While a stint in the United States House of Representatives is a fairly common job that you will find on the resumes of our Presidents and Vice Presidents, it usually is not a stepping stone directly into the Presidency or Vice Presidency. In fact, if the Republican ticket featuring Mitt Romney and Wisconsin Congressman Paul Ryan win in November, Ryan will be the first incumbent member of the House in 80 years to take office as President or Vice President.
Only one incumbent House member has been elected President: James Garfield of Ohio in 1880. Five incumbent members of the House of Representatives have been elected Vice President: Richard Mentor Johnson of Kentucky (1836), Schuyler Colfax of Indiana (1868), William Almon Wheeler of New York (1876), James Schoolcraft Sherman of New York (1908), and John Nance Garner of Texas (1932). Colfax and Garner are also the only incumbent Speakers of the House to be elected President or Vice President.
Overall, 18 Presidents served in the U.S. House of Representatives at one point in their career, including James K. Polk, who remains the only Speaker of the House to serve as President. John Quincy Adams served in the House AFTER he was President. John Tyler, who served in the U.S. House early in his career, was elected to the Confederate House of Representatives shortly before his death.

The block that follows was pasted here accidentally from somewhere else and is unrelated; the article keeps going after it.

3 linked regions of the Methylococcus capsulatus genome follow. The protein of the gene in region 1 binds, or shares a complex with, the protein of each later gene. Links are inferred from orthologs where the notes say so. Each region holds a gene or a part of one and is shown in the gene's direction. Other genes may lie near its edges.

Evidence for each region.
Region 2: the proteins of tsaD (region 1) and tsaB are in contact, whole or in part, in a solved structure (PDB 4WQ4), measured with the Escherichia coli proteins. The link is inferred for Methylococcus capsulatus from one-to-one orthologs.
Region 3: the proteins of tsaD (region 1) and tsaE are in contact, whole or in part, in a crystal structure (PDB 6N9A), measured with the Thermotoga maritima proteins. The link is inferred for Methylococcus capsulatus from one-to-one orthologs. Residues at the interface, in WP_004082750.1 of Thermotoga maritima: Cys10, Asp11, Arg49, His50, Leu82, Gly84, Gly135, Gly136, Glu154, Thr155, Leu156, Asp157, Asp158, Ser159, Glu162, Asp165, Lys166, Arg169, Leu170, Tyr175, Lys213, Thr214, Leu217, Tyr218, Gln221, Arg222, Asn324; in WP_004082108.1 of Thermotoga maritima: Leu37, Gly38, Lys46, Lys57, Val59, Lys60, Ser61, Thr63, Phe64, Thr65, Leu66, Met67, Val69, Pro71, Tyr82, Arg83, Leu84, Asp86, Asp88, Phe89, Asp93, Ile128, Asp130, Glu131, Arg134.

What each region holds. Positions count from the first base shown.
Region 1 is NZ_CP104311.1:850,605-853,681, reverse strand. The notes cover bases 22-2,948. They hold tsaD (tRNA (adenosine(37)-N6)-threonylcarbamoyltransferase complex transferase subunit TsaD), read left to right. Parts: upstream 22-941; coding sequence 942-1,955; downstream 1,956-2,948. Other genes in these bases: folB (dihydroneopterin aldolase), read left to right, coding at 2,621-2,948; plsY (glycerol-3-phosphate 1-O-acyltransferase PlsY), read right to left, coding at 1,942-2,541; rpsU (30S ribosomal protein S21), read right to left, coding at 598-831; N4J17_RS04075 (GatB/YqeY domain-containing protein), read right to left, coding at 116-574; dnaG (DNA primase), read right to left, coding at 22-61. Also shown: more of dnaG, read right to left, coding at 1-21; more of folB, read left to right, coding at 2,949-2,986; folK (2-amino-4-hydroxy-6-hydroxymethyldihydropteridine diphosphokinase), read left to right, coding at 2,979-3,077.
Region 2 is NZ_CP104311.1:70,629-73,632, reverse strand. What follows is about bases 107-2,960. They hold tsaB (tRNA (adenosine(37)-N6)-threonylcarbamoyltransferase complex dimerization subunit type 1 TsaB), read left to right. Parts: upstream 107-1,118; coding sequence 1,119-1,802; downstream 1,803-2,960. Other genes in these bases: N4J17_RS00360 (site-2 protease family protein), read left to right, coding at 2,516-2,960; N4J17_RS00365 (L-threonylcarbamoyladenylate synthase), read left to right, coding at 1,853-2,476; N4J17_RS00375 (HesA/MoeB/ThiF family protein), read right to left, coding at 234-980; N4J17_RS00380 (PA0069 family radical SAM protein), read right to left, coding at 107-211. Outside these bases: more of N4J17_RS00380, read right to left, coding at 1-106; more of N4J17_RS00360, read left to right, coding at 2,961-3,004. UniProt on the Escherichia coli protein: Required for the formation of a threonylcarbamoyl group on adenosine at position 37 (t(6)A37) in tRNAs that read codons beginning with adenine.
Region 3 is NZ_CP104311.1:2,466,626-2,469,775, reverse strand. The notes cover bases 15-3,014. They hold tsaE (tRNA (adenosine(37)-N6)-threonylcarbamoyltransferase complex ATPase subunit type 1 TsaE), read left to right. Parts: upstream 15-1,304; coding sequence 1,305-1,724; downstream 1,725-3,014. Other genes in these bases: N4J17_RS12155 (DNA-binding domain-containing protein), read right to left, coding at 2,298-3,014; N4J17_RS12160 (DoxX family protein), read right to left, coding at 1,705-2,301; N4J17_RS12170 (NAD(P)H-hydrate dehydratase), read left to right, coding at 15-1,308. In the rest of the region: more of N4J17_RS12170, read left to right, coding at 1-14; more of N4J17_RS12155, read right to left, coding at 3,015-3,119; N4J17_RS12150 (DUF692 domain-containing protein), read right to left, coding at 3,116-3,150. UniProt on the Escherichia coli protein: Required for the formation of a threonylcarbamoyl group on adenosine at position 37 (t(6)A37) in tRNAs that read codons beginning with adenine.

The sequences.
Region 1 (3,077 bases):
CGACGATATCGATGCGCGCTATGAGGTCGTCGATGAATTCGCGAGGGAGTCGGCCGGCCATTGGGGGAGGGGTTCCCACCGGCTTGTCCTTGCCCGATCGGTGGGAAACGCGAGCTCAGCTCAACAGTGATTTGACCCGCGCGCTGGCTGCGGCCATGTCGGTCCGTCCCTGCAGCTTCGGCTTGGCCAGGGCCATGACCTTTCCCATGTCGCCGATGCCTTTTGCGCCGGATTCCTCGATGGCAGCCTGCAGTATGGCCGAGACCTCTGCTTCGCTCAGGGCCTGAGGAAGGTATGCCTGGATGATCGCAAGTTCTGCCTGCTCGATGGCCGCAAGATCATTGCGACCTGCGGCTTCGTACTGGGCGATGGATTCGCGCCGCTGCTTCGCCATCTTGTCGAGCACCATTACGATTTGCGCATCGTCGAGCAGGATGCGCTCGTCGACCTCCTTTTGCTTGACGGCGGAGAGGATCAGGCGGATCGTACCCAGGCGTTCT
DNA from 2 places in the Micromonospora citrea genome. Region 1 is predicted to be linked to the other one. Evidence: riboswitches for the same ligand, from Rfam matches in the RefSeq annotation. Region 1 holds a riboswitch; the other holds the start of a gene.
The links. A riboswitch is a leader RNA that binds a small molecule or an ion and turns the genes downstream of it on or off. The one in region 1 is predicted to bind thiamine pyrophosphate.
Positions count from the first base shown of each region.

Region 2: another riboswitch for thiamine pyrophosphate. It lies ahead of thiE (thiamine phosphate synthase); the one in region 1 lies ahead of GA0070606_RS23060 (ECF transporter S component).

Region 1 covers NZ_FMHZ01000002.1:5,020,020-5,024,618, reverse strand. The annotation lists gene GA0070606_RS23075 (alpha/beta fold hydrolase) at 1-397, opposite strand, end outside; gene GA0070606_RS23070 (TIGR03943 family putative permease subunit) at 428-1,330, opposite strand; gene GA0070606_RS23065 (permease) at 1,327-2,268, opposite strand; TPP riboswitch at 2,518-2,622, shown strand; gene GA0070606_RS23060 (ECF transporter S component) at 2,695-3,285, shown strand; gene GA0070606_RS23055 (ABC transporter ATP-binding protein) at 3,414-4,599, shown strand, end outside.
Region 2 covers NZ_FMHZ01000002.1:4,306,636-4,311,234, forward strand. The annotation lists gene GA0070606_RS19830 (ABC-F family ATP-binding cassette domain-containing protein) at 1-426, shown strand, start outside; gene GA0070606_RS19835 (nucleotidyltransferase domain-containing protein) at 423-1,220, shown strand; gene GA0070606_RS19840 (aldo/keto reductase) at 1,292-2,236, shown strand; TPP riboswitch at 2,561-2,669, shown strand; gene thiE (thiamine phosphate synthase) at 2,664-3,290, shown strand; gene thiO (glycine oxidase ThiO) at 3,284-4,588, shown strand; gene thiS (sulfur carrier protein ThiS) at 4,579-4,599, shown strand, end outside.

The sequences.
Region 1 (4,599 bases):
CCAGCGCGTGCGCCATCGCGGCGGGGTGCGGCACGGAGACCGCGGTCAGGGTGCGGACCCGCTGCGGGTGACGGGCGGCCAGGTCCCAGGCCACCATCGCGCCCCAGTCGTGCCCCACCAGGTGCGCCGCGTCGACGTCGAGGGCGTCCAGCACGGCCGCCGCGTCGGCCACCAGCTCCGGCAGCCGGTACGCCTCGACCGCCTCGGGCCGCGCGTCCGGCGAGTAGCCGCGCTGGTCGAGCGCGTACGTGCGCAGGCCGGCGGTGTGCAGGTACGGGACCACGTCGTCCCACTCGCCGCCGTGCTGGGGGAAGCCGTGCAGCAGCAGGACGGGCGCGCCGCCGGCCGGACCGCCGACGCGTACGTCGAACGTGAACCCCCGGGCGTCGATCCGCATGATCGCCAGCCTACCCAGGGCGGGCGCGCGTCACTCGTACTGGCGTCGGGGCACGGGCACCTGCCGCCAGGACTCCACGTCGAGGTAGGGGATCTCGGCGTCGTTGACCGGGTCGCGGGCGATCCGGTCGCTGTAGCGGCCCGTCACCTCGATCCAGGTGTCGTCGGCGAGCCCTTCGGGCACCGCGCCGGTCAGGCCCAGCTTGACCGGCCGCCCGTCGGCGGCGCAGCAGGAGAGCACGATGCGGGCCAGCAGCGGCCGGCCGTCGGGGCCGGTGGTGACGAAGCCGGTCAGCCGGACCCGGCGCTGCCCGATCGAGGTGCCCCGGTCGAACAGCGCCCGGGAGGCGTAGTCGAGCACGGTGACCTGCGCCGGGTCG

Although we haven’t had an incumbent House member elected Vice President since 1932, Paul Ryan might take some comfort in the fact that, throughout our history, a whopping 24 Vice Presidents served in the House at some point in their lives (25 if you count Daniel D. Tompkins who was elected to the House but resigned before taking office in order to accept an appointment to the New York State Supreme Court). Not only that, but four of our last five Vice Presidents (Bush 41, Quayle, Gore, and Cheney) were House alumni.